History of the Philippines

Tondo (historical polity)
A portrayal of the Ginu class. From the Boxer Codex, c. 1595.
900 Jan 2

Tondo (historical polity)

Luzon, Philippines

Tondo Polity is categorized as a "Bayan" (a "city-state", "country" or "polity", lit. '"settlement"'). Travellers from monarchical cultures who had contacts with Tondo (including the Chinese, Portuguese and the Spanish) often initially observed it as the "Kingdom of Tondo".

Politically, Tondo was made up of several social groupings, traditionally referred to by historians as Barangays, which were led by Datus. These Datus in turn recognised the leadership of the most senior among them as a sort of "Paramount datu" called a Lakan over the Bayan. In the middle to late 16th century, its Lakan was held in high regard within the alliance group which was formed by the various Manila Bay area polities, which included Tondo, Maynila, and various polities in Bulacan and Pampanga.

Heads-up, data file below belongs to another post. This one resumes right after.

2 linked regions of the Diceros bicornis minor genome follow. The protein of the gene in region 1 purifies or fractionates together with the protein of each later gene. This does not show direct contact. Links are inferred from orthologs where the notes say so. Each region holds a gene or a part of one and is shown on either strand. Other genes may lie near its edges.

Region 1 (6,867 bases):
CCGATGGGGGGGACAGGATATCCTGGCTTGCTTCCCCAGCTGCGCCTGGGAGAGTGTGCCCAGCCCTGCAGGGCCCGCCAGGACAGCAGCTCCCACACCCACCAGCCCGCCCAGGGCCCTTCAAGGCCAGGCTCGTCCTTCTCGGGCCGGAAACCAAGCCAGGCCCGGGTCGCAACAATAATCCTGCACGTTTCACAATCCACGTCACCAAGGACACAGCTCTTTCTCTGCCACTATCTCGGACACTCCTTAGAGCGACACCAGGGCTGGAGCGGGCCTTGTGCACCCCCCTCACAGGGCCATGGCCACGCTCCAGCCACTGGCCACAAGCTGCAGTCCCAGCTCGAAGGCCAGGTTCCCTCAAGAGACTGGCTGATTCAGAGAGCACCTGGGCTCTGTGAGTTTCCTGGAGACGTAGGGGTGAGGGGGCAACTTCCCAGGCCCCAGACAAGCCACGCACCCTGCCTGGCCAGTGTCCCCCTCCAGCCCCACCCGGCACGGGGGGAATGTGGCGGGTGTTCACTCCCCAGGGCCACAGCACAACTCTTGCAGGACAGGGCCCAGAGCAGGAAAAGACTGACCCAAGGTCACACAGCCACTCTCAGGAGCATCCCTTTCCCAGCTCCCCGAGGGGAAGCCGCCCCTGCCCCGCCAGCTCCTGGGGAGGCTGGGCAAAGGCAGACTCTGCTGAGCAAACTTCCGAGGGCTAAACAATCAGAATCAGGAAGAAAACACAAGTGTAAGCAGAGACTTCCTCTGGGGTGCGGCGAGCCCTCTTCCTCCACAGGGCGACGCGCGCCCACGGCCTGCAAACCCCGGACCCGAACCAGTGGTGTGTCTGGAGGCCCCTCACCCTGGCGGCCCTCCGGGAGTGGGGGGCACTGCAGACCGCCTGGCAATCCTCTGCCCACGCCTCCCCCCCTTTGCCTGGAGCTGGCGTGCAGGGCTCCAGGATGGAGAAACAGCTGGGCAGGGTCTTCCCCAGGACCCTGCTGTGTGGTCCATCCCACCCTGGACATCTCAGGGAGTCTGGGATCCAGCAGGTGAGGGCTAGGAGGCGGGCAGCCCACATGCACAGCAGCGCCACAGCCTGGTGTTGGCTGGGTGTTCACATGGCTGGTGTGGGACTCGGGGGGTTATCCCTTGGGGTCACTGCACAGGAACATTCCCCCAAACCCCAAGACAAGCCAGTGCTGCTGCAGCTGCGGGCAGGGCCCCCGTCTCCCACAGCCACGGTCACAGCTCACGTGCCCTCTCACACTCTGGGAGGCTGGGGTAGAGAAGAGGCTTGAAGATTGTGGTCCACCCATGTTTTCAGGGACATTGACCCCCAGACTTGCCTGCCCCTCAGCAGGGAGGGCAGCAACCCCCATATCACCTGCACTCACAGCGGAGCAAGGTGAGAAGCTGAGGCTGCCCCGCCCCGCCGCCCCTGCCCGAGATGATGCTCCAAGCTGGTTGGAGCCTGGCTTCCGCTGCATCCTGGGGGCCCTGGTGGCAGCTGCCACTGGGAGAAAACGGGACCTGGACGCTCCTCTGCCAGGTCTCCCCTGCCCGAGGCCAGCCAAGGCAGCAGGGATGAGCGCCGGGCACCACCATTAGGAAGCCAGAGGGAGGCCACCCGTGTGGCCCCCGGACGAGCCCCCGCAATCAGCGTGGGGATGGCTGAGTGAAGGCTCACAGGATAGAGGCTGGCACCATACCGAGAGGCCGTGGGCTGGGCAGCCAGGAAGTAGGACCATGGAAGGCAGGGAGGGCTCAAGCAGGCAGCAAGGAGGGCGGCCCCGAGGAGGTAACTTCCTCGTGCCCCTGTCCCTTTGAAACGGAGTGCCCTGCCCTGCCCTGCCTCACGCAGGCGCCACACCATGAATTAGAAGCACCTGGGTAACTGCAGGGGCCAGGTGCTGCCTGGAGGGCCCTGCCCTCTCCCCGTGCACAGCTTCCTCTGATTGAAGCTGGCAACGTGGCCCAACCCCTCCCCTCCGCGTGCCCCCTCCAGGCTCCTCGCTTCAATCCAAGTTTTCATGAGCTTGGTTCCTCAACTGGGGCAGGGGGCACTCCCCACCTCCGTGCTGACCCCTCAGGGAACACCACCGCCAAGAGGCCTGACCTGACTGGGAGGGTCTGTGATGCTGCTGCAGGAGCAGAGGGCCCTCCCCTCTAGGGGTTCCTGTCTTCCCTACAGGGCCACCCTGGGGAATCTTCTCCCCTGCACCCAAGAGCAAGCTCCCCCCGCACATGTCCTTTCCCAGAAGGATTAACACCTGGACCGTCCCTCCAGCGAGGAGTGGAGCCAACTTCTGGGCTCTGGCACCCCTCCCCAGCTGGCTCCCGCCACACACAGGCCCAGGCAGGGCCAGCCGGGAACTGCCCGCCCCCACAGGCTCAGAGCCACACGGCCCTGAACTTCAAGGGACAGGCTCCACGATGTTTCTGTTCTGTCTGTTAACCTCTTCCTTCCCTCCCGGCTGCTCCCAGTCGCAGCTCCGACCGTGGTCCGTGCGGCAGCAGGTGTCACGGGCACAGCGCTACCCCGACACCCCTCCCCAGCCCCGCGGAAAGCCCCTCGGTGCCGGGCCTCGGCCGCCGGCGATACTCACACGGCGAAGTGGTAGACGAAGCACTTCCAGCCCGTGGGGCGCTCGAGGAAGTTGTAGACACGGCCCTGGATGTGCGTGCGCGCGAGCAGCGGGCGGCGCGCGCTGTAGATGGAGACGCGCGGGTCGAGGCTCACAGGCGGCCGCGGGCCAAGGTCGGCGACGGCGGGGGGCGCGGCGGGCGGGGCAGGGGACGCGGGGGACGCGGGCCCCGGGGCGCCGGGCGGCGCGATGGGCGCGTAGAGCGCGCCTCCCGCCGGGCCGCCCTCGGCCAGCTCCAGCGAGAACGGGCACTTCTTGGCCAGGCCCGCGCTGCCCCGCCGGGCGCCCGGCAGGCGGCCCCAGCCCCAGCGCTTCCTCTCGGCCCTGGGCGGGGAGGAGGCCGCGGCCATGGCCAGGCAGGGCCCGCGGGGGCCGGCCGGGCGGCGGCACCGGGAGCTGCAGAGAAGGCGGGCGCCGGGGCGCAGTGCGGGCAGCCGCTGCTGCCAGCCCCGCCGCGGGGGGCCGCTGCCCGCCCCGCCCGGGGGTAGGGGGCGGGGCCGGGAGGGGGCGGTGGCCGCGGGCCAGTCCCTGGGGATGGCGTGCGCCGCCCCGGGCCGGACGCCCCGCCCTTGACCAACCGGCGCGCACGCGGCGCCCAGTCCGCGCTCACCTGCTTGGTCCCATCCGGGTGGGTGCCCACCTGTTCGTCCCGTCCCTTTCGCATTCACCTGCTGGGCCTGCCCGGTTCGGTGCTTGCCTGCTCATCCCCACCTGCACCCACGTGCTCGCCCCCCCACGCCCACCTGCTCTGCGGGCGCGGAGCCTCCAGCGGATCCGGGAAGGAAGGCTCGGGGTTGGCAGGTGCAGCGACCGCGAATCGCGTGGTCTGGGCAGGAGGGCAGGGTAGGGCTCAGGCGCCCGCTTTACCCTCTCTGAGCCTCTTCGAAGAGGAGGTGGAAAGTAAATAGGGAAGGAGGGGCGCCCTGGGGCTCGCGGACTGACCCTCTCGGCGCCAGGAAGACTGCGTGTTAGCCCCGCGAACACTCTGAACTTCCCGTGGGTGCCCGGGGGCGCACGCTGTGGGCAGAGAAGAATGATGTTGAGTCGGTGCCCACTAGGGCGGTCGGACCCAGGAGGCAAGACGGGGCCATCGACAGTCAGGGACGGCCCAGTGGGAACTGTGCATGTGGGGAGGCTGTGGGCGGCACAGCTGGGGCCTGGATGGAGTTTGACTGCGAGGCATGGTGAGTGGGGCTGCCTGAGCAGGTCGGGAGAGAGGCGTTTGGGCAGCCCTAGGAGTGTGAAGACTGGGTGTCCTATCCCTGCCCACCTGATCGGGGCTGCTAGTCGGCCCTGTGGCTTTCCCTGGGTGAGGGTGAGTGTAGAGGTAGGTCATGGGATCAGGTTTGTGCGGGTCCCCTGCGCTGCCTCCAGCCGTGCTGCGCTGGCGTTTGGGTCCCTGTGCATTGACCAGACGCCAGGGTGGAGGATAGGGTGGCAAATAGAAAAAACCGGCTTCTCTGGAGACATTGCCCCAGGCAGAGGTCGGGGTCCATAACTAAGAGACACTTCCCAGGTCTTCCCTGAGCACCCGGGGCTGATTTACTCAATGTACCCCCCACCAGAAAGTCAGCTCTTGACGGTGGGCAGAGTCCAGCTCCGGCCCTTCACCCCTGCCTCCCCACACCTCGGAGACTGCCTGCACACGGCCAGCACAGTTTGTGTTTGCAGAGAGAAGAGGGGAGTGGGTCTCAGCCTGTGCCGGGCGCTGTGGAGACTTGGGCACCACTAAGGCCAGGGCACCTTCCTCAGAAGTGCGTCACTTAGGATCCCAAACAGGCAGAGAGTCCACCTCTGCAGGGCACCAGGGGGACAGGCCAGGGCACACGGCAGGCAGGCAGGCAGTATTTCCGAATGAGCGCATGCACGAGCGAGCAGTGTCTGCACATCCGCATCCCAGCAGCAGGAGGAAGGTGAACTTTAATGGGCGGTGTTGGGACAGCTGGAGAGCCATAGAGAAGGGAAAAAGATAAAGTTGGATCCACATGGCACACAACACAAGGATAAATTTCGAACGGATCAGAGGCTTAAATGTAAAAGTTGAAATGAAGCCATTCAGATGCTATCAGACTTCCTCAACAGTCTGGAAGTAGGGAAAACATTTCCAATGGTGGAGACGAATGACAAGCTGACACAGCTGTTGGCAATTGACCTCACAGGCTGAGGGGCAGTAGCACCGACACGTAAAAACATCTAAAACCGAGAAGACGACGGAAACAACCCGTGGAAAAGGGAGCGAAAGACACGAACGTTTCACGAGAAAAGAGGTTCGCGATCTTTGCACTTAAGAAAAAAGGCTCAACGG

Culturally, the Tagalog people of Tondo had a rich Austronesian (specifically Malayo-Polynesian) culture, with its own expressions of language and writing, religion, art, and music dating back to the earliest peoples of the archipelago. This culture was later influenced by its trading relations with the rest of Maritime Southeast Asia. Particularly significant were its relations with Ming dynasty, Malaysia, Brunei, and the Majapahit empire, which served as the main conduit for significant Indian cultural influence, despite the Philippine archipelago's geographical location outside the Indian cultural zone.